“rely on membership in groups — social classes, communities, religions, or extended families — for identity and status. People are protected by the group and are expected to act in the group’s best interests. The Anglo countries of Britain,Australia,New Zealand, Ireland,Canada, and the U.S. are very individualistic cultures. East Asian countries such as Taiwan,Korea,Singapore, and Hong Kong are very collective cultures.” (Krugman & Wright, 2006)
R. D. Lewis’s work pertaining to the role of language, thought and culture is highly relevant to this discussion. Lewis’ asserts that there is a strong relationship between language and thought, and he classifies the world’s cultures into three broad categories, which has revolutionized the way businesses are conducted across cultures and continents. These categories are, namely, Linear-actives, Multi-actives and Reactives (LMR). Lewis’ work builds on existing research from other noted scholars such as Benedict Anderson, who have offered a historically informed analysis of culture and nationalism. According to their findings, nationalism was facilitated by the simultaneous decline of key cultural conceptions of great antiquity, which had erstwhile had a profound effect on humankind. The first of these changes had to do with the role of language in the evolution of human civilization. For much of history written language was interlinked with power and privilege. The religious elite especially had employed the medium of written language to control the thoughts and actions of the masses (Lewis, 2006). This was true across various religions. Second was the dismantling of the belief that the ruling elite earned their right by divine decree. The liberalization of language use had encouraged rational discourse among the common people and the movement toward democratic governance owes its advance to this. The third development which made it conducive for nationalism to flourish is the conceptual separation of humans and their physical world. For much of pre-modern history, the view held by scholars and intellectuals were essentially anthropocentric, meaning that they interpreted natural phenomenon from the stand point of its significance to human existence. But this approach to studying the world around them changed not only the course of scientific progress, but had also ushered in changes of political organization – one such advance being ‘nationalism’. For example, it cannot be mere coincidence that as literacy levels in Western Europe started rising; new, alternative political ideas were gaining recognition. The advances in literacy and print technology had had a profound effect on society. Not only did the vernacular language propagate and encourage exchange of ideas and views, but more importantly, they helped consolidate the common identity of a community of people. In other words, the conventions of language usage that helped spread literacy had also reinforced unique aspects of culture, religion, customs and sensibilities of a group of people, thereby setting the foundations for the emergence of nationalism and cultural identity (Lewis, 2006). An understanding of the historical background of the local city culture will benefit the two managers immensely.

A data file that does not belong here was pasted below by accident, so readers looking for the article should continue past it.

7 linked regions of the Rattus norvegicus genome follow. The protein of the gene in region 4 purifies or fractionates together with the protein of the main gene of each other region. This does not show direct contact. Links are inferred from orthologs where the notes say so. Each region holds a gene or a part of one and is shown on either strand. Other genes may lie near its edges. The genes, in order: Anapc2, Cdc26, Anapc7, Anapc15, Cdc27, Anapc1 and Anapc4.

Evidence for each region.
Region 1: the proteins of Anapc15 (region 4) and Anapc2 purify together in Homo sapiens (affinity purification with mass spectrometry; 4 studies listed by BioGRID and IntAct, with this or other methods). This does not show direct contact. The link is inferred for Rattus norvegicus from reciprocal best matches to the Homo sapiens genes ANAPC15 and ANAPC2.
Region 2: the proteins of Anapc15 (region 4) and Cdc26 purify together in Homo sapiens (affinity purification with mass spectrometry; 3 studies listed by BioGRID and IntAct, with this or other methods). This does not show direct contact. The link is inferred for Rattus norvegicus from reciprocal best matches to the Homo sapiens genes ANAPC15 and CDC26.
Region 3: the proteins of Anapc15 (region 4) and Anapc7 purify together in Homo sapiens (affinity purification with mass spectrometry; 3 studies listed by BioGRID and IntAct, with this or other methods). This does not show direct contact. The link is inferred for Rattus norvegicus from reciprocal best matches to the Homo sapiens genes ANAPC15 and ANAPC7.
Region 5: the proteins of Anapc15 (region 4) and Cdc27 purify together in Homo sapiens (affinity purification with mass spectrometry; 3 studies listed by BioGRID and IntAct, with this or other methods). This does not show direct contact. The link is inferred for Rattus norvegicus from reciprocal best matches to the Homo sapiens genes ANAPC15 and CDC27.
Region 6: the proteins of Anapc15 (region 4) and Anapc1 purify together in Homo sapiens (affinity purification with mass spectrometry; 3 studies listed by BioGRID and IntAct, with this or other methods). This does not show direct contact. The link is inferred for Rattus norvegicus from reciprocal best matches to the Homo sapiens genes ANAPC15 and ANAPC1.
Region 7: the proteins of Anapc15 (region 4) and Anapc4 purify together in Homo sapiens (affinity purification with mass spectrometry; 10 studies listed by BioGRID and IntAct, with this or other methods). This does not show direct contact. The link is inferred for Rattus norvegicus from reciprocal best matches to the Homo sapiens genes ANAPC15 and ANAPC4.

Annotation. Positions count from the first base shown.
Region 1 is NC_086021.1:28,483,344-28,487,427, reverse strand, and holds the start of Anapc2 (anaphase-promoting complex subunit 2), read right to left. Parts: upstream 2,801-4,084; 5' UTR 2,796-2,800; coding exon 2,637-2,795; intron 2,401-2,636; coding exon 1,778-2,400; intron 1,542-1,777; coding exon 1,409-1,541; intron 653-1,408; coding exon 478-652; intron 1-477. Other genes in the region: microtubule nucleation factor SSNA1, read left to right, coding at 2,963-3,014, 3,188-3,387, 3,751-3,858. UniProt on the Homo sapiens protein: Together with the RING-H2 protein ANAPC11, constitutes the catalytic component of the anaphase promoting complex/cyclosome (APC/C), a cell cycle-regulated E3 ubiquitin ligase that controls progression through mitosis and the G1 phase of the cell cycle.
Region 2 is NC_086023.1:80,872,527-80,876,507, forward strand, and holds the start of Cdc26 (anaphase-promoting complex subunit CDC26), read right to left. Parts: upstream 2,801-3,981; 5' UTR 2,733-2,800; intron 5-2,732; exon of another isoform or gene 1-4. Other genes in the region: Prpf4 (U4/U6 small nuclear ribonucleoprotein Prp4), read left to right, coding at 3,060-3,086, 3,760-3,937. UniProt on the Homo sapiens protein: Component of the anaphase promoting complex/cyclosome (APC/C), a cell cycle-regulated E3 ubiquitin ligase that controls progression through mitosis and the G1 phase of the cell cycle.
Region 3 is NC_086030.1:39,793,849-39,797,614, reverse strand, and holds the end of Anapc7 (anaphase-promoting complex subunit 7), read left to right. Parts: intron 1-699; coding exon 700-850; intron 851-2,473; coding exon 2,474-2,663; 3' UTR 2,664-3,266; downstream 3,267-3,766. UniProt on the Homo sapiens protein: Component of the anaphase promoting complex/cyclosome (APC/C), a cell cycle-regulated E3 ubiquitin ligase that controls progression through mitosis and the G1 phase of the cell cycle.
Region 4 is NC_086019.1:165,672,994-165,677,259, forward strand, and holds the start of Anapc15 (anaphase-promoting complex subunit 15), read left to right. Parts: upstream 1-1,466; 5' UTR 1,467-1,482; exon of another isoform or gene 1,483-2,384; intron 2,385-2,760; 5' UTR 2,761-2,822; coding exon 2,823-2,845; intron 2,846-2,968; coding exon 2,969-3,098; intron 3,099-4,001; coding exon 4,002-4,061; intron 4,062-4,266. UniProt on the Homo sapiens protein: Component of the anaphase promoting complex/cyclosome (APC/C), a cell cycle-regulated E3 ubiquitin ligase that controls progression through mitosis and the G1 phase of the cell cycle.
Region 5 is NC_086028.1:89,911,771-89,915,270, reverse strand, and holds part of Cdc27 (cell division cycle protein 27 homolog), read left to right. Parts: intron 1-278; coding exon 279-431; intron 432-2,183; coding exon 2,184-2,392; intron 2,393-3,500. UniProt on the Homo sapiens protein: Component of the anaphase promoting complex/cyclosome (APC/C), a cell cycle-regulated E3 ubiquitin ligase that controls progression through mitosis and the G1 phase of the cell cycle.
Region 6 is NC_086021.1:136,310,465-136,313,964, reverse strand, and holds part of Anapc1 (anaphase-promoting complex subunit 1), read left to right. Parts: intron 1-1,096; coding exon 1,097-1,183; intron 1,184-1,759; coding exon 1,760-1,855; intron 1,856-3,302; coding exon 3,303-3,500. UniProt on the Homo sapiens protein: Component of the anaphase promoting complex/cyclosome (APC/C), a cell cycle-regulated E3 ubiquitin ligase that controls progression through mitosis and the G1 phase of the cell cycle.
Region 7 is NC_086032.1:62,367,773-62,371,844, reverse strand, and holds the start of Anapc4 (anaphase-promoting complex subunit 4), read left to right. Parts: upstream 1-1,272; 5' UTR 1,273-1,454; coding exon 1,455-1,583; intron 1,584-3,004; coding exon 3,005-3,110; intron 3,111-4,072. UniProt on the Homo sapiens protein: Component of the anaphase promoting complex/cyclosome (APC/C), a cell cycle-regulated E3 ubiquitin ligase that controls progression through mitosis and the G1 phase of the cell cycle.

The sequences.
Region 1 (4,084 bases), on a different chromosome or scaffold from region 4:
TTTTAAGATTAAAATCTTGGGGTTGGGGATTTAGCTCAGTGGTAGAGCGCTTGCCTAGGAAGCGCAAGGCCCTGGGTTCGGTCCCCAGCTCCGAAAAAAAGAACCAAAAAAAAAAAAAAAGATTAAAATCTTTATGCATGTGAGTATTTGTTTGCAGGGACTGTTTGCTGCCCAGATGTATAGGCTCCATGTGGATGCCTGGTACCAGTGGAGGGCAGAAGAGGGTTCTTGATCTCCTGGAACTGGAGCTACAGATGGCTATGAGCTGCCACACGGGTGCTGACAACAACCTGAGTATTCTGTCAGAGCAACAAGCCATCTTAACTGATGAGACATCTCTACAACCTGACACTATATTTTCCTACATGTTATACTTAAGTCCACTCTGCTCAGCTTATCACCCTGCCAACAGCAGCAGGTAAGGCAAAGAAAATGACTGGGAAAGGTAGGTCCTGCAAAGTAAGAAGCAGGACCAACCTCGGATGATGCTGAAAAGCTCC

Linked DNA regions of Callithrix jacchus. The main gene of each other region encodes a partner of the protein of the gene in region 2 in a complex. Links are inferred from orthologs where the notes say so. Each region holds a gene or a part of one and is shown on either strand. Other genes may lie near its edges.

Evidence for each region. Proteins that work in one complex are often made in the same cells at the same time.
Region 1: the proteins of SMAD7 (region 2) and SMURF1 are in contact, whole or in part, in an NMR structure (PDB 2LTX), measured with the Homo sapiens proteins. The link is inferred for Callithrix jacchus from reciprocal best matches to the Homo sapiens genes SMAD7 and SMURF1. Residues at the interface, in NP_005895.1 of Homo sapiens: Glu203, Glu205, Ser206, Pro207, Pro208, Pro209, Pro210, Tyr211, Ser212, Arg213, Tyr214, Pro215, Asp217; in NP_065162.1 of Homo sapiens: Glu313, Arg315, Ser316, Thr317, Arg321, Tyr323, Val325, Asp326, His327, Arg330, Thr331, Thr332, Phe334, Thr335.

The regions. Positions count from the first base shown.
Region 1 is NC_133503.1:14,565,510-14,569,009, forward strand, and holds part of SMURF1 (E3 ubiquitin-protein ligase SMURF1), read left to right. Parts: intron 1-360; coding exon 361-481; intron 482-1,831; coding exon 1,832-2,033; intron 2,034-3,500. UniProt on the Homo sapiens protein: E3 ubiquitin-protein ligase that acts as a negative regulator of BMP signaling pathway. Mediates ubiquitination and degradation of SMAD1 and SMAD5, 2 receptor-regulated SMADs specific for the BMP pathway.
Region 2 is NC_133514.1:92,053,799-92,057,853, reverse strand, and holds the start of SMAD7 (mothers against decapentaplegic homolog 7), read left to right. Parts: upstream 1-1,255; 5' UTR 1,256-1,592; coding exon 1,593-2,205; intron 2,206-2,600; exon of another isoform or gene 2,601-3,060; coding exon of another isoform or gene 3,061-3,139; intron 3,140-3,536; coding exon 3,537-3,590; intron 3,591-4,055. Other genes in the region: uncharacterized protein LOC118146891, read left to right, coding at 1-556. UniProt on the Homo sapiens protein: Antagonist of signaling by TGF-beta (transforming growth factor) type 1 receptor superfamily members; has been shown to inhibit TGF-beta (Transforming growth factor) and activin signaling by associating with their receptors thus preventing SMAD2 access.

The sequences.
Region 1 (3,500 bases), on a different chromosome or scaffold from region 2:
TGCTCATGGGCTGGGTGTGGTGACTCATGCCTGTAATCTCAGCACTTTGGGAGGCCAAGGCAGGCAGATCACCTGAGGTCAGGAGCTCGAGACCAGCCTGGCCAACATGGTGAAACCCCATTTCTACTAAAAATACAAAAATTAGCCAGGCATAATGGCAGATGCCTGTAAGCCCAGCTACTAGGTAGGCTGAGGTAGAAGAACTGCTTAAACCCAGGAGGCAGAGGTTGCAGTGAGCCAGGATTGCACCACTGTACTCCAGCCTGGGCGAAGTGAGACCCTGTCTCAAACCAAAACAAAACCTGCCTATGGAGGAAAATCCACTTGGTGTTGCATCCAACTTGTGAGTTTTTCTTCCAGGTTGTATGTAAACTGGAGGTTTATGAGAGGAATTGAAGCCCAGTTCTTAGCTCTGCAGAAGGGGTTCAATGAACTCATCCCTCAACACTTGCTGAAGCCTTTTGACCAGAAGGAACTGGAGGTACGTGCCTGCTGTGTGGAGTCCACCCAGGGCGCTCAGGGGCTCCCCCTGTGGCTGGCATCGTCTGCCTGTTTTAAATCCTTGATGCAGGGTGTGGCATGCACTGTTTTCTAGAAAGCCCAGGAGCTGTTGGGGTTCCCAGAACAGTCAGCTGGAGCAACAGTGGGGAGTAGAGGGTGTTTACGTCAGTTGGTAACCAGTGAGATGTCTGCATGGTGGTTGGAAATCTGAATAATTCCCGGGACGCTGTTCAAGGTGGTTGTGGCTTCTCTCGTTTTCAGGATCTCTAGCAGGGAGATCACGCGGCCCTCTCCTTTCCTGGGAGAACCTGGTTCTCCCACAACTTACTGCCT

The task of organizing the film festival would also be facilitated by understanding the current state of international affairs. In this context, Samuel Huntington’s book The Clash of Civilizations is quite important. Huntington asserts that the fall of Berlin Wall in 1989 had marked a new beginning in the history of international politics. While prior to the collapse of the Soviet Union in 1991 major ideological, geo-political and economic conflicts were carried out on the European stage, the end of the Cold War has changed the dynamics and motivations of international conflicts. In the prevailing world order, the fight for supremacy in the realms of ideology, material wealth and territorial conquest have become secondary to the assertion of ‘civilizations’. Civilization as a term in historical discourse can be difficult to define, but Huntington narrows down the scope of this term. According to the author, of all the constituent elements that comprise a particular civilization, its identification with religion, ethnicity and culture form the core. A civilization’s affiliation with these elements is more enduring and resistant to change than its propensity for change, say, in the economic and ideological domains (Huntington, 1997, p.156). Huntington correctly points out that in the hundred years before the end of Cold War there have been radical transformations from monarchy to communism to democracy, from liberal capitalism to stringent economic protectionism, and vice versa across the globe. Not only have there been numerous instances of such changes but have also oscillated from one extreme to another. Amid all this churning, the only abstract conception with which peoples in different parts of the world could identify with is their ‘civilization’.